Rana Foroohar has a well-written piece in FT on how elites are failing to see deglobalisation coming. It marshalls facts to show that ‘elites’ may be misreading or not reading the situation at all correctly.
Personally, the useful thing about the piece is that it cites research on elites’ strengths and weakness in cognition. The biggest weakness is overconfidence and that negates all other strengths in my view.
Since, we all come under the category of ‘elites’ as per the definition – it is not just material wealth or positions of power that determine ‘elite’ status – we must beware of the weakness in ourselves.
The paper cited by her can be accessed here.
This is a good time (make it, ‘great time’) to be a student for the world is in a churn/inflection point. One order is gone or is going and the other order is trying to establish (or, re-establish) itself. I am not even saying if it is good or bad. It is inevitable.
The pendulum will keep swinging from one fashion to the other. That is what Rana Foroohar’s article is hinting it – it is back to nationalism-socialism now. I think there are some common elements between Nationalism on the Right and Cultural Marxism that Anthony Mueller writes about here. Both don’t like markets, competition and both are elitist in their own ways.
Some of his observations, well-known, bear repetition:
Communist authors spread the insight that the socialist dictatorship must come in disguise. Before socialism can succeed, the existing culture must change. Control of the culture must precede political control.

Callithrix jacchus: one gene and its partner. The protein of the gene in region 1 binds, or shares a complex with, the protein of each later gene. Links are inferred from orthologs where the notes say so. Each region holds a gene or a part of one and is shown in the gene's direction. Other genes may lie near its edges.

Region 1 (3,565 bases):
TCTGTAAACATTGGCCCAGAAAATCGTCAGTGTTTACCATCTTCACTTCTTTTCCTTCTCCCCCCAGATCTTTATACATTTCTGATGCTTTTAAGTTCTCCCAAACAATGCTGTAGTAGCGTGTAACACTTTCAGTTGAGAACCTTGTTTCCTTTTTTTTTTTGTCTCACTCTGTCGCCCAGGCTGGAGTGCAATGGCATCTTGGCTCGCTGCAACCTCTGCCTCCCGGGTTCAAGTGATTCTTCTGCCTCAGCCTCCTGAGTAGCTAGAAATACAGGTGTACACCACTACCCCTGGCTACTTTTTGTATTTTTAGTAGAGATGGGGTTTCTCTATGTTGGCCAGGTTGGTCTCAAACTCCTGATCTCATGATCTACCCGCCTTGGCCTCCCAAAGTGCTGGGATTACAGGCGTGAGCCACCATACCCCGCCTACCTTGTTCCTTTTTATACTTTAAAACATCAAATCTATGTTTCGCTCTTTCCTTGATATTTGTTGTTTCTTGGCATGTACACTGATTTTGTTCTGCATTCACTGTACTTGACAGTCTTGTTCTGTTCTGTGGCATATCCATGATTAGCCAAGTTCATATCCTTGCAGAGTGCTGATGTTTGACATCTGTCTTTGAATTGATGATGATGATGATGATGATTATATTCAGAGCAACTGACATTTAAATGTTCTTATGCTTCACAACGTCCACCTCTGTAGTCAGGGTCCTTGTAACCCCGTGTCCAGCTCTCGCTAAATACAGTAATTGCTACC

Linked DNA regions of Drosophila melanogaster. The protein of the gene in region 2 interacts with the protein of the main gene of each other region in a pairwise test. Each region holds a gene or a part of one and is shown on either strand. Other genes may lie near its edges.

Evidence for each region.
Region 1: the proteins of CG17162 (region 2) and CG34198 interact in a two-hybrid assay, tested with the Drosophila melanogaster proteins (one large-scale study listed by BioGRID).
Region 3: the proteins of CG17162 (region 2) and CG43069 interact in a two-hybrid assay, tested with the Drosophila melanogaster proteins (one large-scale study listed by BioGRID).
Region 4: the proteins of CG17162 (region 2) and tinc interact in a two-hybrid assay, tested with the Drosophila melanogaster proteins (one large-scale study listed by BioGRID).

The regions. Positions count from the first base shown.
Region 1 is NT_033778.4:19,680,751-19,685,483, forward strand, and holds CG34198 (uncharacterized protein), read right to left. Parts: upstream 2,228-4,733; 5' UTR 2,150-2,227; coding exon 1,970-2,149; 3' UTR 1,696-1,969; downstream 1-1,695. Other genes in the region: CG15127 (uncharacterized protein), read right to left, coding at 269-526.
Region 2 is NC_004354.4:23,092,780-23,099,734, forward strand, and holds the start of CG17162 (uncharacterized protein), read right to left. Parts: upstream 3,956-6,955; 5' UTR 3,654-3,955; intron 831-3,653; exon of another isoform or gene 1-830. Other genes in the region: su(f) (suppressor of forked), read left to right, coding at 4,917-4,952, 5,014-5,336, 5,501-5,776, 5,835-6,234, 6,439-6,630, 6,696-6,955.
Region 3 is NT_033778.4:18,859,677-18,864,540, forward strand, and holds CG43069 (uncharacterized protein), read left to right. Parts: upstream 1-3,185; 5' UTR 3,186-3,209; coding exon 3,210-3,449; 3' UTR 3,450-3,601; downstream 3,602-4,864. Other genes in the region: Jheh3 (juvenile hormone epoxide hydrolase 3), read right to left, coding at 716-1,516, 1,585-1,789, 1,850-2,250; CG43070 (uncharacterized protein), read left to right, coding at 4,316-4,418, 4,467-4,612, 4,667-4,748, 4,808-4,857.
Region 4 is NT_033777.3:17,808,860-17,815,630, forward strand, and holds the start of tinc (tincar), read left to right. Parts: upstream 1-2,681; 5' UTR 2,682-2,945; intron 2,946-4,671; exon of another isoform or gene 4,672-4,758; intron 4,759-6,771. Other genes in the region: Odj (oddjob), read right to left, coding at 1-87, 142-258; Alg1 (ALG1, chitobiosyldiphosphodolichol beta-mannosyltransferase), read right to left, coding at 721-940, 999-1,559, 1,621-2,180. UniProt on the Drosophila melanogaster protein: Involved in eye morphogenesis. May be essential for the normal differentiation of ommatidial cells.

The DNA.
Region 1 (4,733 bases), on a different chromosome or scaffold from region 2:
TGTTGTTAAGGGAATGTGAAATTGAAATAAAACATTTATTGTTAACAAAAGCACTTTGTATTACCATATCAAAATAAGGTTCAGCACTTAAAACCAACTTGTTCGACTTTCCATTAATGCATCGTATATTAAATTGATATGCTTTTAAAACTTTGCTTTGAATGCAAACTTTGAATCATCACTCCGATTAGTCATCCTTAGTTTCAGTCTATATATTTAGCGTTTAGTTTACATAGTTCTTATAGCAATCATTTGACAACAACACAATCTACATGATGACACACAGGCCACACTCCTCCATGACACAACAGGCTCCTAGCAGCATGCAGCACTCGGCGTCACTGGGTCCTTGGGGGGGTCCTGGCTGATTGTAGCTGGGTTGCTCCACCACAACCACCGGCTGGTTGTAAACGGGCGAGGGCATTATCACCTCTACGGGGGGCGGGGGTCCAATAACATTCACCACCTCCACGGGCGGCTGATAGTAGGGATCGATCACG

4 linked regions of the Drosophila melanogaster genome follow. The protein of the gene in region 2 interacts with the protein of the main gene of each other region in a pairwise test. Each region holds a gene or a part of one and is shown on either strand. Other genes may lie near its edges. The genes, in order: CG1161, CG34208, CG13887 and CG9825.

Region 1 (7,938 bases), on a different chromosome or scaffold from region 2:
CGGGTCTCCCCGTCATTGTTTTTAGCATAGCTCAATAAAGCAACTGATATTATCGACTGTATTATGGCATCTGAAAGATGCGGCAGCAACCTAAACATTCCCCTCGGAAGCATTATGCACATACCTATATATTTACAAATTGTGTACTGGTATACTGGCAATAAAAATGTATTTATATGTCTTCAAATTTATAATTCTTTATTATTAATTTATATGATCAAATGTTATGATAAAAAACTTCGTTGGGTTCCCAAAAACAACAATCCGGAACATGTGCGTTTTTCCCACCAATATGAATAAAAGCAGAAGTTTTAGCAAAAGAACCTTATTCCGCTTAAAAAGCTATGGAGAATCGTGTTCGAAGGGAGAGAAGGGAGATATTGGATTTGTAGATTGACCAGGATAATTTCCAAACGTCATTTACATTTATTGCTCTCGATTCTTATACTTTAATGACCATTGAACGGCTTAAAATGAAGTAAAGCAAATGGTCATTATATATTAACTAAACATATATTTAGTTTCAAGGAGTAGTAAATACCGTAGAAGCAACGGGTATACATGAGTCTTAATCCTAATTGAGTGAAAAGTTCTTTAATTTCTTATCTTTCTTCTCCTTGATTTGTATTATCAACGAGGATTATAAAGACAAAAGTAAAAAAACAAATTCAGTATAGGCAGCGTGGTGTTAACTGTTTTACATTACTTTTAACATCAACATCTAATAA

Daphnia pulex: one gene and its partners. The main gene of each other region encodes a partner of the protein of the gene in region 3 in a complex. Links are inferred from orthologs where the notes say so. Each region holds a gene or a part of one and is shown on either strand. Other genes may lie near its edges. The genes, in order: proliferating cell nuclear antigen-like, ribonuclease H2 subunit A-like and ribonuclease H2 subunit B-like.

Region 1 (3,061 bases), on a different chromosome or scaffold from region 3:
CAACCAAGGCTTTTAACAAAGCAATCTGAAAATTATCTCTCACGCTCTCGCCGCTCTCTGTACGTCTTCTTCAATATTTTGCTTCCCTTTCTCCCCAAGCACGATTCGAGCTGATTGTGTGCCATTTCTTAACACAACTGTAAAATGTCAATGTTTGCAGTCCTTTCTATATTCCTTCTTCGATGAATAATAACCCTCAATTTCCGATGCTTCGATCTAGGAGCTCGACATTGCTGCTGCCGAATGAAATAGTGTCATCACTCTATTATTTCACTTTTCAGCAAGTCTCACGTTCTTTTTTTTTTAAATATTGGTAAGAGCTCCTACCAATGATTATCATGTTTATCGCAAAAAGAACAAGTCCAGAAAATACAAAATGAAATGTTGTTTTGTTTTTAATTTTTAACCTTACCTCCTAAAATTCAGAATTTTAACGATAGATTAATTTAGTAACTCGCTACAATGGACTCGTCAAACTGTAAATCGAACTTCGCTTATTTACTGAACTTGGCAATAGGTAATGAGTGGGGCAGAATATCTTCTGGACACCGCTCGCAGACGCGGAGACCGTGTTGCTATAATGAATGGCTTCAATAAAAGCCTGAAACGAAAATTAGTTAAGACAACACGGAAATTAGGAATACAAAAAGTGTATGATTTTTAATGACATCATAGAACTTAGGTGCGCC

His observation that cultural Marxism is dictatorship of the intellectuals is quite apt and spot on.
Unfortunately, for India, all of these have adverse implications both culturally and economically. In the Indian context, we need less of socialism for the economy (from our starting point) because, in practice, it has always meant state control over assets and incomes and their utilisation or distribution. The state’s record in that is not pretty. It has neither brought about equity nor prosperity.
With respect to cultural Marxism, it has the potential to wreak moral destruction of the individual through its attack on the dominant culture and religion in the country. Thus, India faces twin risks, in this regard. The following paragraph appears pertinent in the Indian context:
The way toward the rule of the cultural Marxists is the moral corruption of the people. To accomplish this, the mass media and public education must not enlighten but confuse and mislead. The media and the educational establishment work to put one part of the society against the other part. While group identities get more specific, the catalog of victimization and history of oppression becomes more detailed. To turn into a recognized victim of suppression is the way to gain social status and to obtain the right to special assistance, of respect and social inclusion.
Anthony Mueller identifies at least two weaknesses in cultural Marxism: one is that it is utopian in nature and because of its inherent nature of promoting group conflicts, it cannot grab political power. Presumably because it divides and does not assimilate or integrate to form a coherent and powerful electoral or voting bloc. He does not discuss ways and means to exploit those weaknesses to nullify the effectiveness or mute the appeal of cultural Marxism.
Worrying and dangerous times for the world and for India.